With the arrival of the Fourth Industrial Revolution, there have been significant changes and disruptions to various industries. Additionally, technological advances in the past decade have transformed how we live, work and prioritize digital skills.
While some jobs will disappear as they become automated, such as factory and administrative roles, new jobs will surface to meet the disruptions brought about by Industry 4.0. Moreover, by re-aligning our priorities to equip our children with the necessary digital skills, we can help them be future-ready.
Educators globally have been identifying essential digital skills for their curriculum to help make their students future-ready.
After seven years of working with schools worldwide to integrate technology education across all subjects, I’ve identified a list of three critical digital skills I believe will play a crucial role in student’s development and success as they enter the future of work.
Complex Problem Solving Skills
Usually, problem-solving involves applying a standard set of steps and processes, including defining the problem, setting a goal, deciding on the best solution, and applying it.
However, it’s important to note that these steps are largely insufficient for the complex issues ahead.
An exemplary process for developing complex problem-solving digital skills is the RATIO (Reflect, Analyze, Target, Implement, Observe) Problem Solving steps, which the CoThink Academy introduced.
The RATIO process improves how we tackle complex issues and problems. Also, this process introduces a more profound critical thinking skill set into the process. This is accomplished by focusing on objectives and possible methods and tools to solve them.
This helps students learn how to reflect and observe – allowing solutions to be iterated upon to match the ever-changing demands of the future workforce.
A great example of this process in the workforce is how the manufacturing industry used RATIO to tackle its bottling line. During the Observe phase, they identified issues that they had to cycle back and reflect upon.
Another example of a future complex problem will be maintaining privacy as our lives become increasingly digital. We know that the advancements of technologies like the Internet of Things (IoT) collect and compile our data. The question is, how can we use this data to help reduce global waste?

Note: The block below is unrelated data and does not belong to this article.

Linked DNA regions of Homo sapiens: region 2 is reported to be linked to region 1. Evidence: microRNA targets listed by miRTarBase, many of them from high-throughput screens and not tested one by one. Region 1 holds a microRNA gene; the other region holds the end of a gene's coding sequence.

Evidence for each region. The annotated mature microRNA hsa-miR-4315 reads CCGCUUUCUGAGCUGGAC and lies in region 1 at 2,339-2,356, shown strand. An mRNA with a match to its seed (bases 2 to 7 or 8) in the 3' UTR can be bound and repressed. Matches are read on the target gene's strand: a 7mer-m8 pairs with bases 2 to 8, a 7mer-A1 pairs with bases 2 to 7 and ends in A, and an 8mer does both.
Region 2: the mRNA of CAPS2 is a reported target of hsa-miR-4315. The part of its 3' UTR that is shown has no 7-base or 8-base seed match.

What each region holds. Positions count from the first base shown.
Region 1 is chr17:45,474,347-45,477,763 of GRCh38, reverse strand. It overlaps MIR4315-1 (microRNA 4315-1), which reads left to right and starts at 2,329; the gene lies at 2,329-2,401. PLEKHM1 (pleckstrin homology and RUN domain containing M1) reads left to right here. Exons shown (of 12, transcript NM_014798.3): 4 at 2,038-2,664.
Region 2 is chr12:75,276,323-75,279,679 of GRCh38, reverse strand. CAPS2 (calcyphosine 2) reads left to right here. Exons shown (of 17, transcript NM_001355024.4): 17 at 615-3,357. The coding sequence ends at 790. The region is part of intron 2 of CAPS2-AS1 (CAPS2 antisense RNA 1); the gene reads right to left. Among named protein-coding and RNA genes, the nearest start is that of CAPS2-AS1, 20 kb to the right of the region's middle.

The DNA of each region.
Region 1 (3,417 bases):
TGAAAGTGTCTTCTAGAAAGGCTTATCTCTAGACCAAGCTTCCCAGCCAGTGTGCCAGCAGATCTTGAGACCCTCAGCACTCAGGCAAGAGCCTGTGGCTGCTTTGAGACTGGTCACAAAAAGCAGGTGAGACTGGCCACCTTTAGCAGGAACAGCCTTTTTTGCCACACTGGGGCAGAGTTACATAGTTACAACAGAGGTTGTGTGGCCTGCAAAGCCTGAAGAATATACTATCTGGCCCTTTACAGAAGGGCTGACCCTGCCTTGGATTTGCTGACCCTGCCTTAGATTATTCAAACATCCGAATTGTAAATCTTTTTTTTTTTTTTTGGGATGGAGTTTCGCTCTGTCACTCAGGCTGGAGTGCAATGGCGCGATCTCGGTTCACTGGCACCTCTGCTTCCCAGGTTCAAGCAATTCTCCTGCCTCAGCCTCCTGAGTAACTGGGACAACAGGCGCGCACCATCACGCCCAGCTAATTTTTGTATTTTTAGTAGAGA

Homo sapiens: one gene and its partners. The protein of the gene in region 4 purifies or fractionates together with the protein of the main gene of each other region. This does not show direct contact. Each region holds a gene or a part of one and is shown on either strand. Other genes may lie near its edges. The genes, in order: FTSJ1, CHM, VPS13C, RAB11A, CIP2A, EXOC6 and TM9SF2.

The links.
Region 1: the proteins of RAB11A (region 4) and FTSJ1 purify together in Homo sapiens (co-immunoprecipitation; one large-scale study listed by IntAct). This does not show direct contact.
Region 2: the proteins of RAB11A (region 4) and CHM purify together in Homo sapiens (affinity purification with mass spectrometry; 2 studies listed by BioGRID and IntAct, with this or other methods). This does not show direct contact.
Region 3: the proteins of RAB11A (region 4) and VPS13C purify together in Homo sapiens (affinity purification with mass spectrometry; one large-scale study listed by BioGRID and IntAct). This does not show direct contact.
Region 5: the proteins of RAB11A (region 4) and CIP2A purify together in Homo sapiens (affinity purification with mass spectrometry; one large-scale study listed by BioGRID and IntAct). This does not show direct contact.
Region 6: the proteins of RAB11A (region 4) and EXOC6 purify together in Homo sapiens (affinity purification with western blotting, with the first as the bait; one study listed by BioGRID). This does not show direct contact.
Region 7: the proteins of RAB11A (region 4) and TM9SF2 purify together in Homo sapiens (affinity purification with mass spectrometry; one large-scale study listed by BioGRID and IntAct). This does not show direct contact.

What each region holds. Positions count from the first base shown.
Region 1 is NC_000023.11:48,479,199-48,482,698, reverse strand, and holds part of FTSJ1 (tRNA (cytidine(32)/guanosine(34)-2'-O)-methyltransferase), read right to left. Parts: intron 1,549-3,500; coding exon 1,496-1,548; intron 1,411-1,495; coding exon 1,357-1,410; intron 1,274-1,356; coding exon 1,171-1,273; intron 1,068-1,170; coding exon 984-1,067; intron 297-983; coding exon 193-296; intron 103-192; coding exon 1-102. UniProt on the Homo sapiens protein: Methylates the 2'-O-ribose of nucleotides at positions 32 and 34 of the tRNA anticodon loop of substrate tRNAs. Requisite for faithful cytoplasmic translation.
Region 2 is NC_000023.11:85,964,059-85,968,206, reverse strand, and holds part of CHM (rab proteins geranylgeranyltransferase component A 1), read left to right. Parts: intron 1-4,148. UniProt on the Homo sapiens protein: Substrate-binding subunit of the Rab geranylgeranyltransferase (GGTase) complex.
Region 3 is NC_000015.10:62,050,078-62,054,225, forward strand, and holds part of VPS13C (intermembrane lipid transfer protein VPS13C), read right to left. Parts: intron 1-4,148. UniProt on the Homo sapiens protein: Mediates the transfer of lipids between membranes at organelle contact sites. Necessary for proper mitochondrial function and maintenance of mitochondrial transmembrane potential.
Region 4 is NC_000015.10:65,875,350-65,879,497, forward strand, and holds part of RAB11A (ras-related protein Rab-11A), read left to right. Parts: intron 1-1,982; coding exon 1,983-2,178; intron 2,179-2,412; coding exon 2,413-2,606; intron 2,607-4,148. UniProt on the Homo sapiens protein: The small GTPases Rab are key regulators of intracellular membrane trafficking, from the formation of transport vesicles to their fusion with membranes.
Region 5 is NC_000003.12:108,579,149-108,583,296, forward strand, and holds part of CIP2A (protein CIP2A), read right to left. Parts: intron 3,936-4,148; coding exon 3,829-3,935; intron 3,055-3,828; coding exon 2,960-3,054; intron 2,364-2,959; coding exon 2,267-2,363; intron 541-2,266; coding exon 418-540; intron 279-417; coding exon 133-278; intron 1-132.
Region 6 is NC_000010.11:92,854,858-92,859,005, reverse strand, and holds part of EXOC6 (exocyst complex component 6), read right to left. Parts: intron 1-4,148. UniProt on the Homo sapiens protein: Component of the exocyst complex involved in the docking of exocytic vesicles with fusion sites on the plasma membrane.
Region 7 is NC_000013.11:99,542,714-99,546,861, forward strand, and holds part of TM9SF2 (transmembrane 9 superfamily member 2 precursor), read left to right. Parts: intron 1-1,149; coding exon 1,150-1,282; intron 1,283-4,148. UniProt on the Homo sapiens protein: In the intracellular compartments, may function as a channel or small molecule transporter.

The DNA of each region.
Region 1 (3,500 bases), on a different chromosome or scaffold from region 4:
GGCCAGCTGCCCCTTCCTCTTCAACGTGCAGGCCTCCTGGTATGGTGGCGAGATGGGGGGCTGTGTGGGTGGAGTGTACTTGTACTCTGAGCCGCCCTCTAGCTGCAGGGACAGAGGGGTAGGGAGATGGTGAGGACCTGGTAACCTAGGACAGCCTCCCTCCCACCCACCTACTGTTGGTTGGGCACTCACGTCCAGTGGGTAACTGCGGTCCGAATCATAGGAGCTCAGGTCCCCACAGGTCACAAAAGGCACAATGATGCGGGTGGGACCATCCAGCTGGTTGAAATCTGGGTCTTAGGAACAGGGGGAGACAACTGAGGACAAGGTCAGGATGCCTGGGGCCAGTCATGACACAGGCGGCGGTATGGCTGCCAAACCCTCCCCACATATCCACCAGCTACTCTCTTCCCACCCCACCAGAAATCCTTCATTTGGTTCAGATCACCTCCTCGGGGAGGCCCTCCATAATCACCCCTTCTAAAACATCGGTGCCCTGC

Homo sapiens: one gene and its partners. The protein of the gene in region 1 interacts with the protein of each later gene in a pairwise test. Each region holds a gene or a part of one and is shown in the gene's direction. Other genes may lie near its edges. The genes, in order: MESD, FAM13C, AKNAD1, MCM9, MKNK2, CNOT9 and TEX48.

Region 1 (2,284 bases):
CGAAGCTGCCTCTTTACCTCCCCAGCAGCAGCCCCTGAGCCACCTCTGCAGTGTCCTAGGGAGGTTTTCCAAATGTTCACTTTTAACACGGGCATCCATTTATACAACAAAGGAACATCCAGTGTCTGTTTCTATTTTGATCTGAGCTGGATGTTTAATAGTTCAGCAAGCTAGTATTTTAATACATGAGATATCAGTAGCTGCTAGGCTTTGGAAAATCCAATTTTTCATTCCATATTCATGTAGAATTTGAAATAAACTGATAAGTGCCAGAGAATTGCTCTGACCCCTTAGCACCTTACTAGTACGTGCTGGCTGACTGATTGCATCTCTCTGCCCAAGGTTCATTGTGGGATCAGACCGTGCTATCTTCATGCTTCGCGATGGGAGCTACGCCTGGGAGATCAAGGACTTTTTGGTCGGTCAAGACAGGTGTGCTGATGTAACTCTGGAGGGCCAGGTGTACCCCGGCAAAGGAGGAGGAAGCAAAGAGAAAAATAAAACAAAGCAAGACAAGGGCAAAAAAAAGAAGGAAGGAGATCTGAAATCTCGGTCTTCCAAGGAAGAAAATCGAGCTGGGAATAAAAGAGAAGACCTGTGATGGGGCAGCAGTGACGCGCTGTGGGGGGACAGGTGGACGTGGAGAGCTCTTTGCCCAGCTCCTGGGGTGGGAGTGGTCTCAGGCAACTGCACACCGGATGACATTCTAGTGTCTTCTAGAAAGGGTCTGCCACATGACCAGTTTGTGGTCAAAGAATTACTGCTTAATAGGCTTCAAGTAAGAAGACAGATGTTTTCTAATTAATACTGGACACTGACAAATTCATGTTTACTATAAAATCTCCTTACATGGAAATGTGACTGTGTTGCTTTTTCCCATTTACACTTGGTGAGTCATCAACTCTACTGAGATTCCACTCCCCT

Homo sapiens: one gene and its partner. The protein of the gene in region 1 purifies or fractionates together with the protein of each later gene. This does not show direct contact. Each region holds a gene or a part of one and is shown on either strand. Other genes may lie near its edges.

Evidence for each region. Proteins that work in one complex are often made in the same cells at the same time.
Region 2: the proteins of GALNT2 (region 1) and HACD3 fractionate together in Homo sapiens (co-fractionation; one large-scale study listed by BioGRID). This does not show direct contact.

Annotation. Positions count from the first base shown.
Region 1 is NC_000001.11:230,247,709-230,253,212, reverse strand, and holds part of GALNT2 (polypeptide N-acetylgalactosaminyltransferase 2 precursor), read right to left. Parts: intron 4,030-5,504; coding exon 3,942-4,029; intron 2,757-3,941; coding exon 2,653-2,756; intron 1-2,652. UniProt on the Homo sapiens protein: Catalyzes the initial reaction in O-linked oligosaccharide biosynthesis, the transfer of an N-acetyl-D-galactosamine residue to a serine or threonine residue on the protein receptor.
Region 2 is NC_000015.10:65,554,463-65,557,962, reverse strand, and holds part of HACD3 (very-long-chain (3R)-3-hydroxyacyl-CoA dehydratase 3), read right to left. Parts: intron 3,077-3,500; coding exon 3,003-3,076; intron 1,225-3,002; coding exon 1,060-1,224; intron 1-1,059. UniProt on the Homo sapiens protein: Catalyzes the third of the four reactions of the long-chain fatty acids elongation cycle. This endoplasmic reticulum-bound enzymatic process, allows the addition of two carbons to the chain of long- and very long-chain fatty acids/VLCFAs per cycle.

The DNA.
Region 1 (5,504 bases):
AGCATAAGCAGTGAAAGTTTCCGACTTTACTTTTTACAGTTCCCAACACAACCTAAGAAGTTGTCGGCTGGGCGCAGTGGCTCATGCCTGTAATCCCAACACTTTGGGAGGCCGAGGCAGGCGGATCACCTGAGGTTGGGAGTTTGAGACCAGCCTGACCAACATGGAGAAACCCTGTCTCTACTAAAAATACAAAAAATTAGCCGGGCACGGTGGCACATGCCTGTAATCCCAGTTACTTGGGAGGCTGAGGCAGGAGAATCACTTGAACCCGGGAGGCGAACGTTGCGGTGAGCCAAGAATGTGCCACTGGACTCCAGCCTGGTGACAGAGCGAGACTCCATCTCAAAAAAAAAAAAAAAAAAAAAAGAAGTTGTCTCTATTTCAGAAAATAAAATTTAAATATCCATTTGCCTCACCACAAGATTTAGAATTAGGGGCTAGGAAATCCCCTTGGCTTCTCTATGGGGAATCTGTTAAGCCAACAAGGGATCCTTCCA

Creative Thinking Skills
For more than half of the jobs we see today, 30% of tasks are automatable. As technology rapidly evolves, this is projected to increase. As a result, we will quickly forget the previously revered technological breakthroughs, and specialized skill sets become obsolete. Creative thinking allows us to be agnostic to technologies and think outside the box to tackle future challenges we will face.
An essential skill for the future workforce facing technologies like automation is creative thinking. Technologies like automation are simply tools that can be seen to augment us instead of replacing us. These tools heavily rely on our creative thinking to identify novel ways to use them to solve problems.
For example, the retail sector is currently using automation to handle transactions now. Their goal is to provide the sales teams information on their customers to lead to a more personalized customer experience.
To ensure a future workforce, we must be able to do what machines are unable to.
It is essential to invest in the growth of people who are creative and versatile. And who are eager to learn and will be flexible through each technological advance.
Social / Emotional Skills
Outside of the usual digital skills, it‘s essential to look at transferrable or soft skills that allow us to collaborate and communicate more effectively.
Social and emotional skills, like self-awareness, empathy, respect for other individuals, and the ability to communicate will be essential as classrooms and workplaces become more ethnically, culturally, and linguistically diverse.
Interaction in the workplace means collaborating as teams, people playing off each other’s strengths and adapting to changing circumstances. Such non-repetitive interaction is at the core of the human advantage over machines.
There are specific social-emotional skills, like visual processing, that schools can look to promote with their students. These skills allow students to practice solving logical problems visually to comprehend the information better.
Education fosters the types of attitudes and values, such as openness and respect for others as individuals. However, moving forwards, students need to be more inclusive and reflective of more diverse societies that they will find when they enter the future workforce.
To back this up, research held by some leading industry experts identifies the importance of these digital skills. For example, the study maintained by Deloitte’s Global Human Capital Trends Survey showcases an increase in demand for digital skills.
If you want to chat more about future-ready skills, feel free to email me at firstname.lastname@example.org!